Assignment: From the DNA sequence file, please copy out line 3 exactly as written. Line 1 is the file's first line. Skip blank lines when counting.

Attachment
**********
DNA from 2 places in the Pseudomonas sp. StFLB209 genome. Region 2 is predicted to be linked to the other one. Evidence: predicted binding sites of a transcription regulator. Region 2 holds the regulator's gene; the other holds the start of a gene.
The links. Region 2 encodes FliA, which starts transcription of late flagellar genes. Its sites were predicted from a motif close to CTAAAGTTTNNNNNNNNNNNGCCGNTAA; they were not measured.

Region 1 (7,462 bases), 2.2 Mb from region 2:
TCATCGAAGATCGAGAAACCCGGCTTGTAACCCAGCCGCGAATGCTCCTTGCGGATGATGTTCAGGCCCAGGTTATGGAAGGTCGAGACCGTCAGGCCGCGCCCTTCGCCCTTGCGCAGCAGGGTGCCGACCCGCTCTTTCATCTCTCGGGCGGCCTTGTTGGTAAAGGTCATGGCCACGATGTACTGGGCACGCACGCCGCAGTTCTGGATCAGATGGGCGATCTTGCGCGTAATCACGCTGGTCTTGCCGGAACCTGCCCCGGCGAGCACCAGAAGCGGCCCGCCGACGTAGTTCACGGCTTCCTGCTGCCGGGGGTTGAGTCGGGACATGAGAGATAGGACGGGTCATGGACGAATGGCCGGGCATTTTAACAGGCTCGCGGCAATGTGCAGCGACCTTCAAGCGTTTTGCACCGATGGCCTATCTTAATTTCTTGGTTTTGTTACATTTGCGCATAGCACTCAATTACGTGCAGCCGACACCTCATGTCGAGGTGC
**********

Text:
Region 1 (7,462 bases), 2.2 Mb from region 2: